“Look homeward Angel now, and melt with ruth,” wrote John Milton in what was once, I am assured, a poem every schoolboy knew by heart. The poem, of course, is “Lycidas,” Milton’s glorious memorial to a young friend who has drowned. The line’s first three words became the title of a 1929 novel by Thomas Wolfe, less read now than it once was.
But it’s those last three words – melt with ruth – that might stop you. The sense of that phrase – may the angel, softened with compassion, care for the poor dead fellow – gives us a chance to recognize ruth in ruthlessness, the only common survival of ruth in modern speech.
Which brings me to the extraordinary events of the past week, a global demonstration led by the women of the world on behalf of not only women’s rights but the rights of all persons, giving a lie to what, like it or not, has been called the post-truth era.
As my Lingua Franca colleague Lucy Ferriss noted, the term post-truth was selected by the Oxford Dictionaries as 2016’s word of the year. It’s already a tricky term. Do words mean what we want them to mean? (Cue Orwell or Carroll’s Wonderland.) Or is it a caveat auditor – the rulebook has been thrown out, so trust no one? (Cue The X-Files.)
Readers of Lingua Franca will recall that since the 1980s, the harshest critics of literary theory have pointed to deconstruction as the end of the rulebook, as if the intense, and not infrequently hyperattentive reading practices of the era meant that anything could mean anything, and that’s why no one believes in God, country, the canon, or the news.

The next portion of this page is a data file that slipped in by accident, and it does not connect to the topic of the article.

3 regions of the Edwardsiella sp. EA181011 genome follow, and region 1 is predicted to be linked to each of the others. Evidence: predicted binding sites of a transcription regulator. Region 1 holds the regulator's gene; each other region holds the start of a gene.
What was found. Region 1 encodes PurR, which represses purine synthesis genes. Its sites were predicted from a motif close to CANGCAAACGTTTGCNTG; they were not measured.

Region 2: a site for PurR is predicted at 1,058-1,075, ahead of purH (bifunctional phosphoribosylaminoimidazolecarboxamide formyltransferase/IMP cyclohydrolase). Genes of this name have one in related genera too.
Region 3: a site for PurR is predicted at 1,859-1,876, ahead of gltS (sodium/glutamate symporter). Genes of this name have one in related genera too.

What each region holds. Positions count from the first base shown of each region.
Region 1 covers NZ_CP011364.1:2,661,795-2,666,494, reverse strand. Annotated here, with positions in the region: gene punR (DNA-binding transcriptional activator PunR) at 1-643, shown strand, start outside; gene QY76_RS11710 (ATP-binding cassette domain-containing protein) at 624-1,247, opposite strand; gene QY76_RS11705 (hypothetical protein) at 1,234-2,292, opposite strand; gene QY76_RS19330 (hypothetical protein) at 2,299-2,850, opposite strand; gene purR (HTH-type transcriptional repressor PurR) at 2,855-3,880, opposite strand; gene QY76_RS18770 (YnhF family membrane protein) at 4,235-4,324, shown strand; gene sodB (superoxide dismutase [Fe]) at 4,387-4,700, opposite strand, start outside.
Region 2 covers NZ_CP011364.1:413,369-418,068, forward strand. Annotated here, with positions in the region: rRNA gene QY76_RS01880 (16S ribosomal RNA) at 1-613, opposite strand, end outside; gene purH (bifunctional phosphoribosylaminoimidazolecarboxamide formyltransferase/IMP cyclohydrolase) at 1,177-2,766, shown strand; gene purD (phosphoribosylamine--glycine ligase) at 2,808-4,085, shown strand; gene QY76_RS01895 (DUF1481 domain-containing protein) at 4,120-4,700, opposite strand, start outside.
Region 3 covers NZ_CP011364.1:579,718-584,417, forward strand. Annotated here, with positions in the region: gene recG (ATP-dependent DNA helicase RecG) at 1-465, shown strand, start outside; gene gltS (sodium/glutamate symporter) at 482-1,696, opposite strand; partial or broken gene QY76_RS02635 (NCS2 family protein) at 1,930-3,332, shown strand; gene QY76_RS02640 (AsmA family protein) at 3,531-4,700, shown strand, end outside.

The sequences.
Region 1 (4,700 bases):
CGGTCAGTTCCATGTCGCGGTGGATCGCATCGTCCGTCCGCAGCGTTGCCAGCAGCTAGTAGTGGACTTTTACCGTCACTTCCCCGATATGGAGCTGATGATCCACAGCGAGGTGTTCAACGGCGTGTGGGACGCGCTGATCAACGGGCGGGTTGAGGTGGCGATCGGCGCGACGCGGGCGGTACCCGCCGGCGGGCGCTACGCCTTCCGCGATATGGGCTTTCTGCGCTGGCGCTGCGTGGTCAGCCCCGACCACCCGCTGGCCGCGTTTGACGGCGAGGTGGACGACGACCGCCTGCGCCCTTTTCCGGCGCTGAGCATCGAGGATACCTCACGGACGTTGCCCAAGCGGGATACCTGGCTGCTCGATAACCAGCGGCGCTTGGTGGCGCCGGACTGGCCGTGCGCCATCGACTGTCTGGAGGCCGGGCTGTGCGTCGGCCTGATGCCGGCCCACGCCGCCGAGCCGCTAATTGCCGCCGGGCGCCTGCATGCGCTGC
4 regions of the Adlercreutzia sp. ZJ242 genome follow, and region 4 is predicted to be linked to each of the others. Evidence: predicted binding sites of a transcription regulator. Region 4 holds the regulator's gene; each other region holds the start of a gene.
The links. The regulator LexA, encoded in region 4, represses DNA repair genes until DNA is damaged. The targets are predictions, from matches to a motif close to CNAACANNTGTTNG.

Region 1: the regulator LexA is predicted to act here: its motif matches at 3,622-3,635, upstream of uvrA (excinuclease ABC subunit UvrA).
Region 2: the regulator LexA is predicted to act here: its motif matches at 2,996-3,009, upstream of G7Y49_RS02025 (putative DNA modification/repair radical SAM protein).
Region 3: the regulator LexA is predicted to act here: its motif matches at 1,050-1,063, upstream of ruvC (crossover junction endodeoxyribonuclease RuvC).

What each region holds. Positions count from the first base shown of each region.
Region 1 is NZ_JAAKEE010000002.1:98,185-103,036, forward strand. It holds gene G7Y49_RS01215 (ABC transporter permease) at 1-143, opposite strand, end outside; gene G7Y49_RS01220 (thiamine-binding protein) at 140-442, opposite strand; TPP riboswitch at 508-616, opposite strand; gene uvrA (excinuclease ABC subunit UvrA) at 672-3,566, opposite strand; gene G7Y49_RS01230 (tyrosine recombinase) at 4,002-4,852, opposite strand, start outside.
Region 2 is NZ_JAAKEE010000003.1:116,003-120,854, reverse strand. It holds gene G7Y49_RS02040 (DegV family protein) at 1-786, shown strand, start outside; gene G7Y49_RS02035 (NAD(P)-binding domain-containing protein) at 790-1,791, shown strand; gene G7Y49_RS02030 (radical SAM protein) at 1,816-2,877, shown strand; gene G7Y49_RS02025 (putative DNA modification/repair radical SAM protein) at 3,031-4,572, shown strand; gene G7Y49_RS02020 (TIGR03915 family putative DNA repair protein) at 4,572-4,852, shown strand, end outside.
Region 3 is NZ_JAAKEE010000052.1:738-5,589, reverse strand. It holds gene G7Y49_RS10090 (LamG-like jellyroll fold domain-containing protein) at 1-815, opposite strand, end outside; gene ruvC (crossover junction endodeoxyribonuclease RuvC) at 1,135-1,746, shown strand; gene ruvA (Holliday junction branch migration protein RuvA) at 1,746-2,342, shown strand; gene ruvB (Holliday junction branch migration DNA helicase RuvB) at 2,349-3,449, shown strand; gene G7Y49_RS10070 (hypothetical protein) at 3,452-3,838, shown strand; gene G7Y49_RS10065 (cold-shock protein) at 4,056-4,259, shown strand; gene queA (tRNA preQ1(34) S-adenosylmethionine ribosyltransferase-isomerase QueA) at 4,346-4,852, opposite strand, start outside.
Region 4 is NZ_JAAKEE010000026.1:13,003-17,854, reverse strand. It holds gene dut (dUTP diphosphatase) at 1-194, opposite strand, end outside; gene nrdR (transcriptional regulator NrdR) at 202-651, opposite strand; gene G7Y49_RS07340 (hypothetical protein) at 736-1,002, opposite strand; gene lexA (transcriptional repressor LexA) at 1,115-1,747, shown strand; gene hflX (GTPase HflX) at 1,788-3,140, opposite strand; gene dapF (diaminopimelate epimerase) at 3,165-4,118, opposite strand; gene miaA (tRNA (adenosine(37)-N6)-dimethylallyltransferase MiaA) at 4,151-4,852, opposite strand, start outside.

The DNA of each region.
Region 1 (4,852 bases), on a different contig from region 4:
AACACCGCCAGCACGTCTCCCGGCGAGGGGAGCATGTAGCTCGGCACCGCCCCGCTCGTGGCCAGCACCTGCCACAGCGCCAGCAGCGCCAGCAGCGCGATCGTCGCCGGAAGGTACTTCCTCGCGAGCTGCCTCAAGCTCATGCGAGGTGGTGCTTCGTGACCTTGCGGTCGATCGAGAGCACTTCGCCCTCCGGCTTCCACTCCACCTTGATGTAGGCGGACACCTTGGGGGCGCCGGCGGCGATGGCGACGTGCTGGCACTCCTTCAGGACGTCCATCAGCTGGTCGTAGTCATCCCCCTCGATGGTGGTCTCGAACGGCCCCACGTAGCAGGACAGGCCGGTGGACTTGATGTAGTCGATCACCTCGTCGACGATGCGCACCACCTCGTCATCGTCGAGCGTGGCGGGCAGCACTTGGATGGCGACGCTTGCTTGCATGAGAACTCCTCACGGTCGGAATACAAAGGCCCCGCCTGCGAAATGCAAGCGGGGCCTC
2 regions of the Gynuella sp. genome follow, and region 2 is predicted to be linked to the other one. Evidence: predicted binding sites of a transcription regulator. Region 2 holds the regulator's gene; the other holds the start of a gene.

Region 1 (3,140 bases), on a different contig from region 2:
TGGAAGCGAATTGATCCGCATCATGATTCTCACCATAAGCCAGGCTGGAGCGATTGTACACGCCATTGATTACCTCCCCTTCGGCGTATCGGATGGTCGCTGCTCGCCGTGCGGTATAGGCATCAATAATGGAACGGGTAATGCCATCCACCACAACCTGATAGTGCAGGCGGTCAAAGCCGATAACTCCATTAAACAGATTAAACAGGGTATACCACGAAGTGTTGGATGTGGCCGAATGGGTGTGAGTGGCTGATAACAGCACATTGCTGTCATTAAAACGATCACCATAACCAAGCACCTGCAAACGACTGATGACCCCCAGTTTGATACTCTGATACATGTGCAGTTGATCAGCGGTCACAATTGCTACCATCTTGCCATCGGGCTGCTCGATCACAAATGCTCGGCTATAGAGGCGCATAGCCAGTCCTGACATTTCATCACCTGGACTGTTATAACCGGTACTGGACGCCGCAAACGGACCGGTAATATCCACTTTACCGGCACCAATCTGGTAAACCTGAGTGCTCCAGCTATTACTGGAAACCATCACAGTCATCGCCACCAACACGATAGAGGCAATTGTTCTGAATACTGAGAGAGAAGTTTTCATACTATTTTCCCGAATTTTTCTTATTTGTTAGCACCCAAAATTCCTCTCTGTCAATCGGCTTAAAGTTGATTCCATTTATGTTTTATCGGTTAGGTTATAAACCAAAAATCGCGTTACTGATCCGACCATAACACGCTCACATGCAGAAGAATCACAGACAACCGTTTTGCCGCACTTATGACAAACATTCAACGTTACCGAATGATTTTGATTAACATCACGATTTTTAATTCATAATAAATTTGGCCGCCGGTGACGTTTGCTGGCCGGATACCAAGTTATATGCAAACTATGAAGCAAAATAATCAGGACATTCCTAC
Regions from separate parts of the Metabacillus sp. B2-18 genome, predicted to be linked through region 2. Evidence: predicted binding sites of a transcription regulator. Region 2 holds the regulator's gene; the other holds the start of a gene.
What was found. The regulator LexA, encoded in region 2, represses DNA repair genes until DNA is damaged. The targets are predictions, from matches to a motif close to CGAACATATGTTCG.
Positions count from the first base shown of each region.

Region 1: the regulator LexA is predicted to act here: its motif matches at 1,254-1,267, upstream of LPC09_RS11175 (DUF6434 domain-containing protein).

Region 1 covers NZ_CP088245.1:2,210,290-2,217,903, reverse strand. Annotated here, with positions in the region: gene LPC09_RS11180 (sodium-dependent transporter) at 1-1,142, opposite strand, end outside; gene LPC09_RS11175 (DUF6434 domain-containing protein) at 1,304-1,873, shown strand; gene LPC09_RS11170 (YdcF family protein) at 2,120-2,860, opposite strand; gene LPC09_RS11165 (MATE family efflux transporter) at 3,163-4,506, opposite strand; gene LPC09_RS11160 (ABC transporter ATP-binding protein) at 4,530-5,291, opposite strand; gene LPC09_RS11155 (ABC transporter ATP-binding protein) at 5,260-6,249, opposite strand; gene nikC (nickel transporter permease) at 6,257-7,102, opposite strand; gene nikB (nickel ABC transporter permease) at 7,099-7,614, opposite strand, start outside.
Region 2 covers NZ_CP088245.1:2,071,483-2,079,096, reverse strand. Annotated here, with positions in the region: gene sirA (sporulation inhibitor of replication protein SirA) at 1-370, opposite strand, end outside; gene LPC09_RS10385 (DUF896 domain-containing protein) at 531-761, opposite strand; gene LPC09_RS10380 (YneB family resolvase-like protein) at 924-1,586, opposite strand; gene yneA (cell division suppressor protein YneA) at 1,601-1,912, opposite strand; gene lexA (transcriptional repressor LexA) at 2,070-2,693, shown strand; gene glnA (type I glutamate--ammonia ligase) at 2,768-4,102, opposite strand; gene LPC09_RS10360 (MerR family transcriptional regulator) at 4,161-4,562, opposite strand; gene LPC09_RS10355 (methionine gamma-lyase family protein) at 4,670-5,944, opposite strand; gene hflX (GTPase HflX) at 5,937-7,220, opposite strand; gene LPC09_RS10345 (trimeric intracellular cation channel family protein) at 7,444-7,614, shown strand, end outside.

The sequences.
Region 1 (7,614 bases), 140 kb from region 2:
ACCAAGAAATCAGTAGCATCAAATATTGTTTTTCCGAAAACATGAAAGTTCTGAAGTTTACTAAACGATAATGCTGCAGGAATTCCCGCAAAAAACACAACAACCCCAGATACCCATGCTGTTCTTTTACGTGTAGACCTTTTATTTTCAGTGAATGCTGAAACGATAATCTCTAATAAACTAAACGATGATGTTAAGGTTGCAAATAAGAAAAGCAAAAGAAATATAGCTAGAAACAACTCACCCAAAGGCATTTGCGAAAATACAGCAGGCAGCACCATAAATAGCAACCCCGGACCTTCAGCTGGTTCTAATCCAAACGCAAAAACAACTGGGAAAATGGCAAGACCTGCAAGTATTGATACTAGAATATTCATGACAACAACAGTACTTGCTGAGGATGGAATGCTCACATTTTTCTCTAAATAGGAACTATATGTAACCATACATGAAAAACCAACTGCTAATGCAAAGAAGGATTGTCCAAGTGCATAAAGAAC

As of yet, no one is pointing to the wake of deconstruction as the reason a White House press secretary contradicts what photographic evidence makes abundantly and repeatedly clear, or why the new administration’s counselor admonishes us that there are “alternate facts” when what she means is “alternatives to facts.”
There’s much to say about truth, post-truth, falsehoods, and lies. We will be saying much of it, to one another and out loud, as we move deeper into what I’m calling the era of the New Cruelty.
For the post-truth era seems to be the happy place for those who want to punish and deprive. Health insurance? Reproductive rights? Access to polls? LGBT rights? Funding for the arts and education? The right to education of those brought to America as young children? No one can seriously believe these are gifts to be bestowed by one party, now to be withdrawn by the other. The New Cruelty revels in its punishments.
Someone on my social-media feed recently posted that the one thing she couldn’t figure out how to do is to convince the punishers, and those who voted them in, that you (meaning each of us) should in fact care about other people. This is a question of compassion, or if you’re feeling Miltonic, of ruth.
So let me go back to this week’s protests, an extraordinary demonstration of strength and belief in rights and compassion, and invoke the figure of Ruth, that Biblical matriarch, great-grandmother of David, and through her faithfulness to Naomi, a symbol to many people of many things, including compassion.
We can’t give in to a post-truth era. But we can’t give in to a post-ruth era either. They sound a lot alike, and though it only works in English, ruth and truth are visually and, in these dark times, conceptually bound to one another. Milton might have said they were cleaving together.
The apostles of the New Cruelty see the absence of compassion as the new order of business. Their words and actions are ruthless in exactly the sense that Milton had in mind.
This week’s events tell us what we’ve always known, that compassion and truth are our rights and our obligations.
And that women, especially in large and generous groups, are powerful.
I suspect they have a better sense of ruth than men do, too.
Follow me on Twitter @WmGermano
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